Houston Pilots Guide to Bridge Design

I did a quick google search to check if “chase the compass” was a common expression and found this.

From Houston Pilots: Guide to Bridge Design

The Houston Pilots have written this article in an effort to assist ship owners, builders and naval architects in the design and layout of ship bridges. It is intended to be a guide for avoiding common mistakes and as a checklist to remind the parties involved of areas they might have overlooked.

A lot of info in a short document, the result of a lot of piloting time:

Here is section IV # 4 for example:

  1. Install a quick rudder, 20 seconds from hard port to hard starboard. A rudder that is slow getting into position detracts from its turning ability. Due to strong, rapidly changing hydrodynamic effects as vessels pass each other in a narrow waterway it is often necessary to shift the rudder quickly at critical points in the maneuver. In an emergency situation it is often necessary to put the rudder hard over in one direction to clear the bow from danger and immediately shift rudder hard over in the opposite direction to swing the stern clear. Those seconds from hard over to hard over are the longest seconds in a mariner’s life.

With regards to “quick rudders”, the ships I was involved with being built in Korea were equipped with Rolls Royce steering gear where both pumps could be put on line at the same time. This made for an extremely fast rudder response (like under 15 seconds). Great for close in maneuverability. Unfortunately one Captain in particular liked to preform prearrival tests in this mode which put tremendous stress on the equipment.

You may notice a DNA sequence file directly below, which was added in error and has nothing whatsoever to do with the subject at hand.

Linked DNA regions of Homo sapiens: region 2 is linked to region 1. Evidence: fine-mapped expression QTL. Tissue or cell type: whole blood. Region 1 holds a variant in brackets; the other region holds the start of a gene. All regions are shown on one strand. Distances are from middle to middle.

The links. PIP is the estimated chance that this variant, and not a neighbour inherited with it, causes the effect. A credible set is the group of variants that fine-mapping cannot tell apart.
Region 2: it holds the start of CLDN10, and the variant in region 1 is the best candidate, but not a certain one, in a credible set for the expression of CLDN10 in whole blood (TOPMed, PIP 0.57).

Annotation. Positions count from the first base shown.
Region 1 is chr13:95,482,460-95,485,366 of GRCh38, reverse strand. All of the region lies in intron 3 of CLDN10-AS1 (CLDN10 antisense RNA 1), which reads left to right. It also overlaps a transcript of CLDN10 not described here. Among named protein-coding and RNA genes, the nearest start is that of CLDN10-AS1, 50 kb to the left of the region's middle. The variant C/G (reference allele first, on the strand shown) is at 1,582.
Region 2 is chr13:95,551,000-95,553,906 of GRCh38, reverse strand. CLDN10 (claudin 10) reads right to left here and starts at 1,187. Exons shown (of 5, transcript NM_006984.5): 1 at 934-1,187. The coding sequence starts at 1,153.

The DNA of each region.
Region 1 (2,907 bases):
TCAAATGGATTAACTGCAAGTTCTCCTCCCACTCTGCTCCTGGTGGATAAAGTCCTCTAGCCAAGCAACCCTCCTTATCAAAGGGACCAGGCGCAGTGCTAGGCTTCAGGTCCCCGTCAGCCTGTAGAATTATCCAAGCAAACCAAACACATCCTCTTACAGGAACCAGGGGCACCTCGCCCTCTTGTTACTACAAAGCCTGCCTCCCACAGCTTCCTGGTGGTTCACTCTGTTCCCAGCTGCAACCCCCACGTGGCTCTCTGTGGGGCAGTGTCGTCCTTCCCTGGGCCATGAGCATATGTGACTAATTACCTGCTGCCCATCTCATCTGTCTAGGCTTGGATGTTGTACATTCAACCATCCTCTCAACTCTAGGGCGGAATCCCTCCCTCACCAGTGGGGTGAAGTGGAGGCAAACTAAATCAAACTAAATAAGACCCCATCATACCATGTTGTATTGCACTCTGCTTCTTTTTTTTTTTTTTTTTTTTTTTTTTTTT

Those seconds from hard over to hard over are the longest seconds in a mariner’s life.

This cannot be over stated. Halving the rudder- and engine response times has an effect similar to halving vessel displacement or doubling the space around you. It goes far beyond the time you spend waiting for the rudder to come over, and plays into confidence and patience when planning and executing a maneuver, freakishly transforming a boat’s character.


Might have been Conrad that said “In matters of importance the captain and mate think alike”. That was about the age of sail.

Given what complicated mechanical beasts ships are today I don’t have any substantial disagreements with the (good) chief with regards to operation of the ships equipment. Not to say we haven’t have some lively discussions.

In the end when there is disagreement we dig out the manuals, in most every case that’s the last word as far as I’m concerned. In the end it’s not about rank it’s about expertise.

1 Like

My favorite quote from a Houston pilot is “Nothing goes faster than an almost stopped ship”